The lockdown has been eased, the swimming pools have reopened and we no longer have to work from home. So things are pretty much back to normal, right?
That might seem to be the case, but a lot of people have struggled with the strange situation caused by the coronavirus. The lockdown led to a lack of social contact, leaving them feeling isolated or even imprisoned. Familiar routines came to a halt and life slowed to a crawl. Once they were thrown back upon themselves, many people found it difficult to cope and began asking themselves some uncomfortable questions.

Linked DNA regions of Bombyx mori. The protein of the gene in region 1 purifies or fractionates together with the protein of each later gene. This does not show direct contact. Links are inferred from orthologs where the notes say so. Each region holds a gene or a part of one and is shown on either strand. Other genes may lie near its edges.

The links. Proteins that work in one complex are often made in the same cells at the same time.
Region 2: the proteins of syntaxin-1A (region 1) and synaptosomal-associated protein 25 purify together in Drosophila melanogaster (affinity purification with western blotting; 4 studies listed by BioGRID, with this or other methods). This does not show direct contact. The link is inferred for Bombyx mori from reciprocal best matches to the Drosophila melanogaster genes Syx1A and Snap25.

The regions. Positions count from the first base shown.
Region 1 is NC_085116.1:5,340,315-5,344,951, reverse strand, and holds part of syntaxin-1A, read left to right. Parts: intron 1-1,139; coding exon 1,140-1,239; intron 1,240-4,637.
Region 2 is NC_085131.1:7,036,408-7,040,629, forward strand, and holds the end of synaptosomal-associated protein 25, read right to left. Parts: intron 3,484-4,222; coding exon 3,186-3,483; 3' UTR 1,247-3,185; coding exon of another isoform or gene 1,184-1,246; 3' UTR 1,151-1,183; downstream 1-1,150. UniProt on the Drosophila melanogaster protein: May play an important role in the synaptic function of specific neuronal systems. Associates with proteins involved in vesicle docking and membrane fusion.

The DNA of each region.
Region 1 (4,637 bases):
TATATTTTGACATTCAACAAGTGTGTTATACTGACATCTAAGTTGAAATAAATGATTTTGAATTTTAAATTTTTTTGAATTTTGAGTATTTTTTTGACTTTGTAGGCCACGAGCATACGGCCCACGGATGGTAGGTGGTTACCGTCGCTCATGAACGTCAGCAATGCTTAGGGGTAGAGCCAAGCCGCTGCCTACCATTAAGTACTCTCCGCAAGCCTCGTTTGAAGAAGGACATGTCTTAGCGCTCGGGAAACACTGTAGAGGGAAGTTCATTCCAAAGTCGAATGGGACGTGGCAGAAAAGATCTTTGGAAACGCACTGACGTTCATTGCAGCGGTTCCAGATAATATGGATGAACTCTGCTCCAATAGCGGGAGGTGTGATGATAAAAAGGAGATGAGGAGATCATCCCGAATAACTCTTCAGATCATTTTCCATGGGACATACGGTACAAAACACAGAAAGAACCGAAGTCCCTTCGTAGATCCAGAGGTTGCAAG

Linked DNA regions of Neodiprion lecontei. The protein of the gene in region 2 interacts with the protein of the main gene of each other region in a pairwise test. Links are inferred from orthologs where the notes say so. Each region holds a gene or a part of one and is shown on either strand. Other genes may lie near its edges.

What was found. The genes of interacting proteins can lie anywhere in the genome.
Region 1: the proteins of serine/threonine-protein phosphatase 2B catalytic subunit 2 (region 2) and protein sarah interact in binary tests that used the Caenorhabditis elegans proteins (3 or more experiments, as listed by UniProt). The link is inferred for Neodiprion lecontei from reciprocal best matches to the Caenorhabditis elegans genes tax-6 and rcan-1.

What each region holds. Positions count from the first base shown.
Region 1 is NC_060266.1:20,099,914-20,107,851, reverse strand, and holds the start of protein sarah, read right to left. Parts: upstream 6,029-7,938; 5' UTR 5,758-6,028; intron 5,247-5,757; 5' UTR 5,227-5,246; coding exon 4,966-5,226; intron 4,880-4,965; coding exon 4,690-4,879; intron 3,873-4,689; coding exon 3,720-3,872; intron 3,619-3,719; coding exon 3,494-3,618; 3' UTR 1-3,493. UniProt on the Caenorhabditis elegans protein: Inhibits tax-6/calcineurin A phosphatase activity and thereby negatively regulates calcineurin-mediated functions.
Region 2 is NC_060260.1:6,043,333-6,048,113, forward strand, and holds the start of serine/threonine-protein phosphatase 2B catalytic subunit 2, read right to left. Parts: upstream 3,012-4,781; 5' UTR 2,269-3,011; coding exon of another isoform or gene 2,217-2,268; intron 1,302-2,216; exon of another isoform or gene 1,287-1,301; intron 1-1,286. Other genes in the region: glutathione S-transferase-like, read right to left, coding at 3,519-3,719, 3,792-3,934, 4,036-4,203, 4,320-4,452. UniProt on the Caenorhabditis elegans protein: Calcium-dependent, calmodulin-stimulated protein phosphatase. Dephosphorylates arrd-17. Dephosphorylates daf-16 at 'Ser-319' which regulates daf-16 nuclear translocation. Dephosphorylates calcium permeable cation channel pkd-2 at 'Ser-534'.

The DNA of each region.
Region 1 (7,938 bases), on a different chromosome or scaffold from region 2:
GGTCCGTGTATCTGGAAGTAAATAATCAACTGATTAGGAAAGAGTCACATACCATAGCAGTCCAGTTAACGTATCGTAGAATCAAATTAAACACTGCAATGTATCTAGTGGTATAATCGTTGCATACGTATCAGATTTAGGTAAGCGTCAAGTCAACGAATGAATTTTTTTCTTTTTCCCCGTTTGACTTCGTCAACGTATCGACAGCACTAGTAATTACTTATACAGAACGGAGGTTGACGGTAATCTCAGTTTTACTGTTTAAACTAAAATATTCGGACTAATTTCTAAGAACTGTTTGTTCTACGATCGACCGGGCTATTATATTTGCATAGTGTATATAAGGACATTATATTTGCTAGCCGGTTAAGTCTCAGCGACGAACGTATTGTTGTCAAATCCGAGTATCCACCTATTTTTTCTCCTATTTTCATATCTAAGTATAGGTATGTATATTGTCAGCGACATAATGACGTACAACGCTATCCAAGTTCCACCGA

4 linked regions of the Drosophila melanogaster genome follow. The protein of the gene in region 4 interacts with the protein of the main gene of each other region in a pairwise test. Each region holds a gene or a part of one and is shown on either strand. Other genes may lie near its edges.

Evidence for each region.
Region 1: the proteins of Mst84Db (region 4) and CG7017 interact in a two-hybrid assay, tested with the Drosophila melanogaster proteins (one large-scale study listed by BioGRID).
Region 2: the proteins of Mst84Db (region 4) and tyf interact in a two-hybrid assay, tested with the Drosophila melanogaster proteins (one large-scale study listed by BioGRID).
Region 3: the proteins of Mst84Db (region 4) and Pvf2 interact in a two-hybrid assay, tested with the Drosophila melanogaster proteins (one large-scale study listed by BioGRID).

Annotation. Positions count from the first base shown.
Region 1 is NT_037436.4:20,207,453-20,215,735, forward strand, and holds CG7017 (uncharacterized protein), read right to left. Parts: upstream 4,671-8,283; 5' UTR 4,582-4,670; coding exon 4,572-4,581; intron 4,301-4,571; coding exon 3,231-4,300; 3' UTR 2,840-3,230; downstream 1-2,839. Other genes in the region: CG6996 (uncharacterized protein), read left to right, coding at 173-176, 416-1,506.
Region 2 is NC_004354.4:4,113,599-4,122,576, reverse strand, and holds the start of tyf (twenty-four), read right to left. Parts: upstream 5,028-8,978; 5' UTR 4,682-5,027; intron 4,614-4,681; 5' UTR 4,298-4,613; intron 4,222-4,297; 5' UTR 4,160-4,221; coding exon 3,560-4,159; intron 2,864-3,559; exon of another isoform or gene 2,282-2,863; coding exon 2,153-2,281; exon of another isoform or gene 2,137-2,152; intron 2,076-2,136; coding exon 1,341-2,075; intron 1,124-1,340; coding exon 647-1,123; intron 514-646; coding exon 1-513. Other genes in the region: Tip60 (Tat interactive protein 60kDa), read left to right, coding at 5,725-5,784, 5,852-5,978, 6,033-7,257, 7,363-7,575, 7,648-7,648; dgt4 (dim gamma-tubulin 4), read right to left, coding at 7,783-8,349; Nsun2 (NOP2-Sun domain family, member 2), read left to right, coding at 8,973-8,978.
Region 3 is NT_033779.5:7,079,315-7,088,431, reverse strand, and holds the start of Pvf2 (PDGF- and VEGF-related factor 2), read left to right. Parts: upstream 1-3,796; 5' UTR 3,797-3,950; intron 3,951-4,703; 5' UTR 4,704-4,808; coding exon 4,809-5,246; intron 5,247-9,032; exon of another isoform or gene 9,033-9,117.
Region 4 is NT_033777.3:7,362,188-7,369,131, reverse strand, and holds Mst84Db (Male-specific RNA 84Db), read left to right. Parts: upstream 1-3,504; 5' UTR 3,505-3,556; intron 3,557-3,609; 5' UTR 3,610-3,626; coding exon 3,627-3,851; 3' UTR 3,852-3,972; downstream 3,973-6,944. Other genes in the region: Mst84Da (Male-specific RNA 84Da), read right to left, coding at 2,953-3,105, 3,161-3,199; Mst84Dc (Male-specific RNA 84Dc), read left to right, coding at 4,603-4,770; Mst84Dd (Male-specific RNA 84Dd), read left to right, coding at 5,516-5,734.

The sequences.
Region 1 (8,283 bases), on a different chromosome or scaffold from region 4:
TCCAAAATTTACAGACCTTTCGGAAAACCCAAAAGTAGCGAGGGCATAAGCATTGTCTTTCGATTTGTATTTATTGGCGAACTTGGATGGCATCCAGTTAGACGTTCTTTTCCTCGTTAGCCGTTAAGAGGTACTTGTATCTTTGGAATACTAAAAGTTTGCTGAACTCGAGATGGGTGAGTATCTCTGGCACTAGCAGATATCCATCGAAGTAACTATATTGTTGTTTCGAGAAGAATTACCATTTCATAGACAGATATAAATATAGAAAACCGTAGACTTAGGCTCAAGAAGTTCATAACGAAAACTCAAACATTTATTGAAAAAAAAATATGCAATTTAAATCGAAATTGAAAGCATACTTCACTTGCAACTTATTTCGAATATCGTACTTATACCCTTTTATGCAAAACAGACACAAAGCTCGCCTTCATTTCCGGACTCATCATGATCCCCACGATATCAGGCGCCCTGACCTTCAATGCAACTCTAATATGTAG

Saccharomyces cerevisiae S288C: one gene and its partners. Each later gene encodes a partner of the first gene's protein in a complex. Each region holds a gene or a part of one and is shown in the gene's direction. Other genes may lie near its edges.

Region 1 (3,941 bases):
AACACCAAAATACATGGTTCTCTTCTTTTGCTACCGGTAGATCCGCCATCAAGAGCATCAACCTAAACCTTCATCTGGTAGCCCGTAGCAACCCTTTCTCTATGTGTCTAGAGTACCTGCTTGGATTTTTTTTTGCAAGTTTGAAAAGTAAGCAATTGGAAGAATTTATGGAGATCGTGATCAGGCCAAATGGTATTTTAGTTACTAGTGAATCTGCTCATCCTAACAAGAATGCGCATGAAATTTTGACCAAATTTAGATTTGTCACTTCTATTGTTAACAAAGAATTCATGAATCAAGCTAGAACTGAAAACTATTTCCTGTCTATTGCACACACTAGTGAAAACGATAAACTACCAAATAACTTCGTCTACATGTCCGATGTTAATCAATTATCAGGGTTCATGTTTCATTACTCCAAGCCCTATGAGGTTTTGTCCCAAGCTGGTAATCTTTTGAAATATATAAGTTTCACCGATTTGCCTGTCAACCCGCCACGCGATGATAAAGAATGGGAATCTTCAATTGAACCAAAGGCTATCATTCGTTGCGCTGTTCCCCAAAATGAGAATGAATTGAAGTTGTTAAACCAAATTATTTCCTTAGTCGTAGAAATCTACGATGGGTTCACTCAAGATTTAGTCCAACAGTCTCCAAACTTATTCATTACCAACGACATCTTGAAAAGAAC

Such as what?
Some people realised they weren’t really happy with their lives. Some felt they wanted to quit their job or end their relationship. Others found themselves delving into the past and digging up old, unresolved issues. But despite this, everyone who comes into my practice also says: ‘The coronavirus also has its positive sides.’
Necessity is the mother of invention, and a crisis sets things in motion. Lots of people have discovered new interests and developed new skills, from cooking to going jogging in the woods. And many appreciated having more time to spend with their families. Society suddenly realised that life isn’t necessarily all about packed calendars and excessive consumption. This kind of insight can be very liberating and presents a real opportunity.